The Marcellus Shale is one of a number of shale formations that occur across a considerable area in the Appalachians. The Marcellus Shale is sufficiently thick and organically rich to contain a potentially large economic resource base. In August 2011, the USGS released a new assessment of undiscovered oil and gas resources of the Marcellus Shale. Results from the assessment found that there is a mean value of 84 trillion cubic feet of gas within the Marcellus Shale system, an amount that is significantly higher than the 2 trillion cubic feet estimate provided in an USGS assessment conducted in 2002 before the application of modern hydrofracturing and horizontal drilling technologies. By comparison, according to the Department of Energy’s (DOE) Energy Information Administration, the total natural gas consumption for the United States in 2010 was about 24.1 trillion cubic feet. The USGS recently completed and is preparing for release a new assessment of the unconventional natural gas and natural gas liquid resources in the Mesozoic Basins of the Eastern U.S. The geological and groundwater characteristics of various shale gas formations vary significantly across the region and can affect production economics and potential environmental impacts in different ways. USGS is conducting research that should allow for an improved understanding of the local and regional variations in gas abundance, composition, and quality. The results could serve to guide exploration strategies and the resultant need and locations of water resources to support future gas and oil development efforts.

Focus of USGS Shale Gas Research in the Northeast

The USGS is coordinating ongoing and planned research activities that complement other Federal and State shale gas programs, with particular effort being made to support the decision‐making needs of Interior resource management agencies. For example, the USGS is coordinating with the Environmental Protection Agency (EPA) in its ongoing national study on hydrofracturing and its potential impact on drinking water.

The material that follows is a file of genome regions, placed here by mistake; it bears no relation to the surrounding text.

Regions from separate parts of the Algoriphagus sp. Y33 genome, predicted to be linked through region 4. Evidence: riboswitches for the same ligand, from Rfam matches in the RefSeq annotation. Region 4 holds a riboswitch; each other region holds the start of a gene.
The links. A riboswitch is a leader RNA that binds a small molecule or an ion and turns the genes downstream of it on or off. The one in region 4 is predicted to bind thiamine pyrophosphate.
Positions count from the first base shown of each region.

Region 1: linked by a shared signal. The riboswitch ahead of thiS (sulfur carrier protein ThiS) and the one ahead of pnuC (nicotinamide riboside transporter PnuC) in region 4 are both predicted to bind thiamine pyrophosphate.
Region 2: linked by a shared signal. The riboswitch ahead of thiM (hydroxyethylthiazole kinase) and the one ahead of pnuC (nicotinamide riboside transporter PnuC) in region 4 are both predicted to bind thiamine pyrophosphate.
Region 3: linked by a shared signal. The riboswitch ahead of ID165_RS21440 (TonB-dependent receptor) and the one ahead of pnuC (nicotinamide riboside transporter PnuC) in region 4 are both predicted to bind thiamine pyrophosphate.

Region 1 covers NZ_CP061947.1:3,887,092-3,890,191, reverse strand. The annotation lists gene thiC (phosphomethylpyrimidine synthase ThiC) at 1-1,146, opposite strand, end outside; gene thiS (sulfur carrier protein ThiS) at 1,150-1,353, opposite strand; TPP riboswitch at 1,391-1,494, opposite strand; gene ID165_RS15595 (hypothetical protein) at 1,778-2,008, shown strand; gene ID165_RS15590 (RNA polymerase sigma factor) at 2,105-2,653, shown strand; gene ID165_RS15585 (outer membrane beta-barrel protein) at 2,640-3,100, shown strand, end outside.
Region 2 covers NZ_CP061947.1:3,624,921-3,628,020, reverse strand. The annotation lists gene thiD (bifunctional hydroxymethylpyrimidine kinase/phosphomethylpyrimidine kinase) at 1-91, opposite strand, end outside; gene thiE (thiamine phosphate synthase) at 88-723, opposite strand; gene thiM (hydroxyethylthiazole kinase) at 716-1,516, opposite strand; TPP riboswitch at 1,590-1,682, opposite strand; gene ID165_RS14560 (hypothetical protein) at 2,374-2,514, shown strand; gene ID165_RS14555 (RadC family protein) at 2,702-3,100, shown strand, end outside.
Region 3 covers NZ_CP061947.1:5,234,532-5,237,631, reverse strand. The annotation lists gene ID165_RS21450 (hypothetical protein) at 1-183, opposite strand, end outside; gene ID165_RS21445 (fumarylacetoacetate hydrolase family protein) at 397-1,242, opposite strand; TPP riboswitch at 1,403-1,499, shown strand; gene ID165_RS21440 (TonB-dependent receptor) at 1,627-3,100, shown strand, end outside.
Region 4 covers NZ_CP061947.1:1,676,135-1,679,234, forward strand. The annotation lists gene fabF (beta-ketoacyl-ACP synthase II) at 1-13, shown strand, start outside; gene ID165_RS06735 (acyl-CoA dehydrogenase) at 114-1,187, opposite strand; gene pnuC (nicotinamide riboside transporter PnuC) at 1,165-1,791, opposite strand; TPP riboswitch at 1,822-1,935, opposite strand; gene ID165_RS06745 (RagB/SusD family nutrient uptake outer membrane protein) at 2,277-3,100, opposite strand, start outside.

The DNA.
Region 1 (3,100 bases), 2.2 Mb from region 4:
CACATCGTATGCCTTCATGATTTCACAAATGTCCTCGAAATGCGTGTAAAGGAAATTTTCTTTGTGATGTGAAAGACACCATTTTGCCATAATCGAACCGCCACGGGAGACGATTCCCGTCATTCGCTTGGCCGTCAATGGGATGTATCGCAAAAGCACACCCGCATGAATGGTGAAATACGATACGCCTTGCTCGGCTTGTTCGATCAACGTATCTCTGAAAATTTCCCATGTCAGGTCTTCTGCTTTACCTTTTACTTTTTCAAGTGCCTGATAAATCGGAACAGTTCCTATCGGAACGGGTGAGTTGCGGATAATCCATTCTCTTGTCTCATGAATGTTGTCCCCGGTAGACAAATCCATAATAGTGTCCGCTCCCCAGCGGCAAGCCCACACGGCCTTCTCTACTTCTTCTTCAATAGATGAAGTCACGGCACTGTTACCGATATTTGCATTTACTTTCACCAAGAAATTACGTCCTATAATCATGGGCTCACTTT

The USGS chairs a Federal committee, that includes representatives from Interior agencies, EPA and U.S. Army Corps of Engineers, that is preparing a plan to help facilitate a coordinated Federal‐ State approach to evaluate the environmental effects of shale gas production in the Delaware, Susquehanna, and Ohio River basins.

USGS activities on potential environmental effects of shale gas exploration and production is focused on three primary topics: 1) research to protect water supply and water quality, 2) measurement of baseline water‐quality conditions, and 3) research leading to improved management of short term and cumulative impacts to land quality and terrestrial and aquatic ecosystems. The USGS currently is focusing monitoring and research on documenting and understanding the conditions of water quality and availability and habitat conditions prior to land disturbance and shale gas development. In the Marcellus Shale gas area, the USGS is focusing on the potential effects of hydrofracturing and gas production to water quality and the occurrence of natural gas in private water wells (so‐called “stray gas”). Concerns about the possible presence of gas and hydrofracturing chemicals in private water‐supply wells have been raised by citizens living in areas where shale gas production is underway.


Protecting Water Supply and Water Quality

The possibility of surface and ground water contamination from drilling practices at the well pad, accidents, groundwater transport, and the construction of pipelines and support facilities to collect and convey gas has been a prevailing topic in public discussion. Drilling regulations and